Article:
Of course compared with every other province of the anglican communion, it is anomalous. This obviously makes it subject to the wishes of a nation unlike every other case. “Authentic anglicanism”? Wittgenstein was quoted above. “The Anglican Church of Kenya” is a church whose roots go back to missionary work based in England. Other parts of the Anglican Communion go back to other roots. The Anglican churches of the AC use the word in the same way. “I think people overstate the whole Anglican Communion thing. It is a network of self-operating Churches in a couple of dozen provinces.” That… Read more »

Richard
Guest
Richard

“The ABC is ‘the boss’ who invites people to Lambeth Conference”. If the definition of “boss” is as you state, why are some provinces not accepting the boss’s invitation (and free to do so)?

CRS
Guest
CRS

This is not very difficult. Someone used the term “boss” so as to exaggerate. That is why it is placed in scare quotes above. Thank you for citing it accurately via copy and paste. The ABC controls membership at the LC. Is this in doubt? Not accepting an invitation of course diminishes one iota the point at issue, having to do with the singular role of the ABC. If 65% of provinces are in communion with an anglican body not recognised by the ABC, what this shows you is that even a position presumed to be in place is not… Read more »

James Byron
Guest
James Byron

Couldn’t agree more, which, I suspect puts me at odds with an increasing number on the pro-equality side. I totally get it since, by instinct, I sway towards their position; but I force myself to be liberal, ’cause I see the alternative leading to a vicious cycle of revenge that helps no-one. But the more traditionalists trample my conscience while demanding theirs be held sacrosanct, they harder this internal battle becomes.

CRS
Guest
CRS

Let me make sure my comments are properly placed in context. 1. I am not in theory opposed to a continuation of the idea of a special role for the ABC, vis-a-vis the AC, but with these caveats: 2. The rationale needs theological/historical grounding: is the argument that the See of Canterbury is a guarantor of something like the catholic claims of anglicanism (over against Rome, and over against other forms of continental reformation churches)? 3. when the claim was made, there was no Anglican Communion, so how does this line-up with present realities, where as noted, a new role… Read more »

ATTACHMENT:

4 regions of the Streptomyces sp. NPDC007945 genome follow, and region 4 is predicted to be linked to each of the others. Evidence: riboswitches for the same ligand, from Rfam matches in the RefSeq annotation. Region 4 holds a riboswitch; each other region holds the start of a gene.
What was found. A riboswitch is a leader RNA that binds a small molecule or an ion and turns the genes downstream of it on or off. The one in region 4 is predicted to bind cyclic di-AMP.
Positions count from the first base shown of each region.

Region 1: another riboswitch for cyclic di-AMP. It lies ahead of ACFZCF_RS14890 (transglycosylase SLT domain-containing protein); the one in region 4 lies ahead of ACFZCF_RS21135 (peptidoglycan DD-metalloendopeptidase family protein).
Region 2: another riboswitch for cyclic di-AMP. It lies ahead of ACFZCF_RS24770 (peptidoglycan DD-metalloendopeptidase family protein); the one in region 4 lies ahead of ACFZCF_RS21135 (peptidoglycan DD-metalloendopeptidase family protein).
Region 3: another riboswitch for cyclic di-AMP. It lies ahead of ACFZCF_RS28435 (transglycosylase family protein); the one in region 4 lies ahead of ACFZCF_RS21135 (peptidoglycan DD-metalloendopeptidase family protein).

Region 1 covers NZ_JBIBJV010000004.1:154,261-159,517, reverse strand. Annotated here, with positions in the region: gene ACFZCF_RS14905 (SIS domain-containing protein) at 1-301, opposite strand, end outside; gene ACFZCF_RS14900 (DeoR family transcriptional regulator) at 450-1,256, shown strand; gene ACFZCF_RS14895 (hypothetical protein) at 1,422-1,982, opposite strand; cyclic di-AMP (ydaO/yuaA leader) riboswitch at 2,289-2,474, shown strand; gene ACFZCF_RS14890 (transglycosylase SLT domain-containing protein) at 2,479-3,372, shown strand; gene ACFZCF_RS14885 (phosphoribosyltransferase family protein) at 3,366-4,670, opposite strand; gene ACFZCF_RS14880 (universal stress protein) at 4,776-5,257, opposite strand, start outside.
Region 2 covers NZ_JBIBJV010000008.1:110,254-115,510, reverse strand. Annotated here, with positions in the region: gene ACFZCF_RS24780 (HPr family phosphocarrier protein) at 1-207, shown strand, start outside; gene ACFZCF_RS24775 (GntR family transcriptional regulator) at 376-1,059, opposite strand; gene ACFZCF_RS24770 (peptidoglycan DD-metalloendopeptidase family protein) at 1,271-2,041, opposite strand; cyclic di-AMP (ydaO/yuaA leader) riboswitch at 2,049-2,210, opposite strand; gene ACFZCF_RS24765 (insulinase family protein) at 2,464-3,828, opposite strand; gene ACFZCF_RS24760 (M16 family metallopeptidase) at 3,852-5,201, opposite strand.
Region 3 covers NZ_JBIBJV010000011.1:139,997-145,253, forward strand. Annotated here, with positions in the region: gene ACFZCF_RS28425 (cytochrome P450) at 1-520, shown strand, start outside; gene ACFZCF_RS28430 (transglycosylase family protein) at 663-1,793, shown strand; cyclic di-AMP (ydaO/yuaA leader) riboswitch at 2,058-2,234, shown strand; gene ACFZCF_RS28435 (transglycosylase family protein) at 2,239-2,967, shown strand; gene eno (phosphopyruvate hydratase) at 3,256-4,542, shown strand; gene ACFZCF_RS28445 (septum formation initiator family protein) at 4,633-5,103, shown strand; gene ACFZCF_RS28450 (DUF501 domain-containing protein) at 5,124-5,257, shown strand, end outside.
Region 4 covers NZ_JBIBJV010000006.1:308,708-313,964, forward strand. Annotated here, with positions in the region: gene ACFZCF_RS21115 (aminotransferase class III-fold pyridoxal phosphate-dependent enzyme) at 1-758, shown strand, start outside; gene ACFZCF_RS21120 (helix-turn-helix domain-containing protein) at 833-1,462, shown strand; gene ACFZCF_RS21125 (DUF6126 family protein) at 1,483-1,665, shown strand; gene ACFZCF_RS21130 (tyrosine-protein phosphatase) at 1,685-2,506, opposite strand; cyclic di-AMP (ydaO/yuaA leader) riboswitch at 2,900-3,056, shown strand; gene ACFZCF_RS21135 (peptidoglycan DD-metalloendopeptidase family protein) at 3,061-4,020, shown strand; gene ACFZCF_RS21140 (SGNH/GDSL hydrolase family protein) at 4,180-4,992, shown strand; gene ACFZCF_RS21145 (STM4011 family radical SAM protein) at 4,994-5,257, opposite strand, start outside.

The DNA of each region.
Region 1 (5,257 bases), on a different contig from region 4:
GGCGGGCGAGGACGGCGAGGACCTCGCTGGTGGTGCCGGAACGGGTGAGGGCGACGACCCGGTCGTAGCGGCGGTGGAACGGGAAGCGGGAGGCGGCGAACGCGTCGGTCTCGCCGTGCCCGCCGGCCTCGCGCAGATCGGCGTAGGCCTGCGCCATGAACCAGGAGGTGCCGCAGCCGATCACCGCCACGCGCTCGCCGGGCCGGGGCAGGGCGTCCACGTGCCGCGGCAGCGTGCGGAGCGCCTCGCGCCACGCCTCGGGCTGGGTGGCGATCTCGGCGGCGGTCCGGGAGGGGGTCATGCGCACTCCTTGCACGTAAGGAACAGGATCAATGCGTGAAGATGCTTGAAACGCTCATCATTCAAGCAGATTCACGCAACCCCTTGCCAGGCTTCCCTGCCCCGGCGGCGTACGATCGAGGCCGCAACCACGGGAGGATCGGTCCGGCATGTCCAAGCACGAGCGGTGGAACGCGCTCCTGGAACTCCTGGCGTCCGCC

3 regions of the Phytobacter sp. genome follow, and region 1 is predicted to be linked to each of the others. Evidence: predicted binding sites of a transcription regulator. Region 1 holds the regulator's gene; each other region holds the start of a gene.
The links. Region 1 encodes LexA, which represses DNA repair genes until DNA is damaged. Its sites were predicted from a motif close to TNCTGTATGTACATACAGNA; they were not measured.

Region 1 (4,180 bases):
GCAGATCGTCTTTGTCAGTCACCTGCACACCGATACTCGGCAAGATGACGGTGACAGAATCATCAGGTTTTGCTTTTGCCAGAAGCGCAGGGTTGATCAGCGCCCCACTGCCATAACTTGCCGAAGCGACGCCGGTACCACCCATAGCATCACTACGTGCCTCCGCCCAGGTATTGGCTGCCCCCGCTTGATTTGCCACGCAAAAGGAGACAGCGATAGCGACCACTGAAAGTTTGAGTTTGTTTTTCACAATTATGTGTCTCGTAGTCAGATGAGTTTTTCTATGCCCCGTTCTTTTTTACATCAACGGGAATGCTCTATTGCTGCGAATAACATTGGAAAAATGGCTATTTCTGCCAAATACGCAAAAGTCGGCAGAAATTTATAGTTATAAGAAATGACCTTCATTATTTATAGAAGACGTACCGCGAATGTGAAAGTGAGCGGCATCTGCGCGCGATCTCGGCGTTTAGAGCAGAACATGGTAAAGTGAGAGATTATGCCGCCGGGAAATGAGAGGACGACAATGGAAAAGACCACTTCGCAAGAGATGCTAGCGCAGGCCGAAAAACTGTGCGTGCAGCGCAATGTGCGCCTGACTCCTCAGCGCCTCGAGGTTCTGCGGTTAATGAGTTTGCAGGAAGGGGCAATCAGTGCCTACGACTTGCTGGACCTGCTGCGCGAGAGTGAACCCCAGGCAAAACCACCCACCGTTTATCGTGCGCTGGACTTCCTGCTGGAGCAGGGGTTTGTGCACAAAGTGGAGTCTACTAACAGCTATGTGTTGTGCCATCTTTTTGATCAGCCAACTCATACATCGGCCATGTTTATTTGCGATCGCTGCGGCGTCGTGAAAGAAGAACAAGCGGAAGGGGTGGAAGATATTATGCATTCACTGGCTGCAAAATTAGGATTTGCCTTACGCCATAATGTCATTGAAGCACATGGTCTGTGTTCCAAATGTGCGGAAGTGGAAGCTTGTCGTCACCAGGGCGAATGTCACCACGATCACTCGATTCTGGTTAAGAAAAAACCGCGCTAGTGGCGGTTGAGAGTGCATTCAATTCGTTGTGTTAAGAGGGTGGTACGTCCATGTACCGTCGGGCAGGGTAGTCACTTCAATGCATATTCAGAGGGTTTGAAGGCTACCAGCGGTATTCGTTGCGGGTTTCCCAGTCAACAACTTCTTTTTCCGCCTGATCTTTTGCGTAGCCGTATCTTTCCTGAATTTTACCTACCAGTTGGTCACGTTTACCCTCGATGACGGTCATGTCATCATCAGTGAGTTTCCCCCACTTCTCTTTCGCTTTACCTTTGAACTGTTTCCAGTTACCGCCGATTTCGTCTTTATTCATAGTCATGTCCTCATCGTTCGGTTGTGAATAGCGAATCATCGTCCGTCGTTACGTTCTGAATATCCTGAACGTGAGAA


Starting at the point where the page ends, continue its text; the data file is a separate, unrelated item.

Susannah Clark
Guest

“the idea of a special role for the ABC…” Please could you define that more clearly, otherwise we may not know what you are talking about. Why does there need to be a hierarchical ABC at all overseeing the ‘Anglican Communion’? The Archbishop of Canterbury’s responsibilities as primate in England are to attend to the needs of the Church of England, and the needs, communities and cultures of English churches and English society. The ‘Anglican Communion’ is a loose network of provincial Churches, and that network should remain loose to allow as much flexibility of practice and doctrinal focus as… Read more »

CRS
Guest
CRS

Susannah, Your question/s causes me to wonder how much you know about the Anglican Communion. This may explain why you do not respond to the points raised but return to your favorite themes. 1. The ABC “gathers” the Primates of the 40 provinces. He alone calls Lambeth Conferences, issues invitations, decides the agenda. He presides over ACC meetings. No one else does these things or has this special role. 2. I see you have an opinion about what the ABC should do inside the CofE. It is an opinion and summarises the things you hold dear. 3. The points I… Read more »

Susannah Clark
Guest

But what are you actually proposing? What “future functioning of the Anglican Communion” would you like to see? “You may google me if you want to know my professional life.” I’m only asking if you prefer to be addressed as ‘Christopher’ (like you call me Susannah), or Dr Seitz, or Professor Seitz. I hope you don’t mind me asking a simple question that is well-meaning and an attempt to respect your wishes. As for googling you, I did that ages ago. I’m a St Andrews graduate myself. My daughter did post-graduate theology there. And it’s a wonderful university – an… Read more »

Susannah Clark
Guest